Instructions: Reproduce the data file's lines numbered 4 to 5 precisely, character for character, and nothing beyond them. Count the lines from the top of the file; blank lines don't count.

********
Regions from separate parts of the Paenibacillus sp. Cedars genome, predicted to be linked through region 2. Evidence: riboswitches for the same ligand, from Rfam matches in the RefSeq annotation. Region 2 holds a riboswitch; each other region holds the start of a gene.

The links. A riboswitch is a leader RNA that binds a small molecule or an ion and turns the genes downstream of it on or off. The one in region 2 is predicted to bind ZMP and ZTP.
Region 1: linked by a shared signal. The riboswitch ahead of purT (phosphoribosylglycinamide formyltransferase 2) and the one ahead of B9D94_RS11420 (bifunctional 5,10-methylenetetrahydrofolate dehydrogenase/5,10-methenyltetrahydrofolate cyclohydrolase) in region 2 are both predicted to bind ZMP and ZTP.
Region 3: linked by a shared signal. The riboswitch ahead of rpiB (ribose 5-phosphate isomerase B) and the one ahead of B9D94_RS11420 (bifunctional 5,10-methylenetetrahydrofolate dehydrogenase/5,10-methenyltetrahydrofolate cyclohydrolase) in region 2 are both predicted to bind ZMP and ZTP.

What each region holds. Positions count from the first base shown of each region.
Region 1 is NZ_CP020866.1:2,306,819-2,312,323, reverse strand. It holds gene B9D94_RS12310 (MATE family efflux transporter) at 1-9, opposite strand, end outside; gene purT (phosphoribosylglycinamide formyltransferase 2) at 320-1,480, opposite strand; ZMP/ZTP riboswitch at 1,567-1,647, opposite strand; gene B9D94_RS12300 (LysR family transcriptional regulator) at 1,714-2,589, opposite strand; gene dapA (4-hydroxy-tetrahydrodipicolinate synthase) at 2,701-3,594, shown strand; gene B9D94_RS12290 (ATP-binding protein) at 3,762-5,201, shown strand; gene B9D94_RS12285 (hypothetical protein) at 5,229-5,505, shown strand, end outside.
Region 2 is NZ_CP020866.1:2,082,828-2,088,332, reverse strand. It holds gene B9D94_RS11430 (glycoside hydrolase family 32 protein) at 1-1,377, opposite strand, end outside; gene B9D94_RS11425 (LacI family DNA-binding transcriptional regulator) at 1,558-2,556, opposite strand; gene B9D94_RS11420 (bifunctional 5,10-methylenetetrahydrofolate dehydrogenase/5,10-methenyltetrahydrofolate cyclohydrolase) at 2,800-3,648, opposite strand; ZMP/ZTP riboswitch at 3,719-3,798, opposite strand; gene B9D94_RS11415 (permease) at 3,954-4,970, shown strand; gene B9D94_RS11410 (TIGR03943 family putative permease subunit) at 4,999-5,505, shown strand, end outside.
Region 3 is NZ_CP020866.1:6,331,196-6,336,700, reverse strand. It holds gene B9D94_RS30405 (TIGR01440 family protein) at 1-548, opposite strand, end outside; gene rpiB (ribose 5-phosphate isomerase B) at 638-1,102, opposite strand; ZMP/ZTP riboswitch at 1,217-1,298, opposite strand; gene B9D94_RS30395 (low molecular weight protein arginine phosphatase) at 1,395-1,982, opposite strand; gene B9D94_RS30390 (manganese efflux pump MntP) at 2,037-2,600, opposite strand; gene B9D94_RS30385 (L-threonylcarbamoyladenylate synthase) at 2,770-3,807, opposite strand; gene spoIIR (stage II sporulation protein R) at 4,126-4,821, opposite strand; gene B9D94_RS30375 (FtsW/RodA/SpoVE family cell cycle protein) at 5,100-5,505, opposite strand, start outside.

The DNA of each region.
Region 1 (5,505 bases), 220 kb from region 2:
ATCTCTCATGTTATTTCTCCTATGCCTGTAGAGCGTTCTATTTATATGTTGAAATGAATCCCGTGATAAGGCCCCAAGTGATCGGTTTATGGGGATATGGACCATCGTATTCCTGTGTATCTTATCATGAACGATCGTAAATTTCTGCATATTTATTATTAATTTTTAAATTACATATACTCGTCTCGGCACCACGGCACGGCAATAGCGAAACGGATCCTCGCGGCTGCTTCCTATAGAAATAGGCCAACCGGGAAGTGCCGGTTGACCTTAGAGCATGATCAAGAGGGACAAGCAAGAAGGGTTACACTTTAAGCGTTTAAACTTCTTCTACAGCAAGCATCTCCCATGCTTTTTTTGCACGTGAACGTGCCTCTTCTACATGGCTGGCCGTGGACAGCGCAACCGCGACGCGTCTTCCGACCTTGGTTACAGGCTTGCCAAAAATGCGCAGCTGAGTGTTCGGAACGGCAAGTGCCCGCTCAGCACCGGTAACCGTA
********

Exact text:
Region 3: linked by a shared signal. The riboswitch ahead of rpiB (ribose 5-phosphate isomerase B) and the one ahead of B9D94_RS11420 (bifunctional 5,10-methylenetetrahydrofolate dehydrogenase/5,10-methenyltetrahydrofolate cyclohydrolase) in region 2 are both predicted to bind ZMP and ZTP.

What each region holds. Positions count from the first base shown of each region.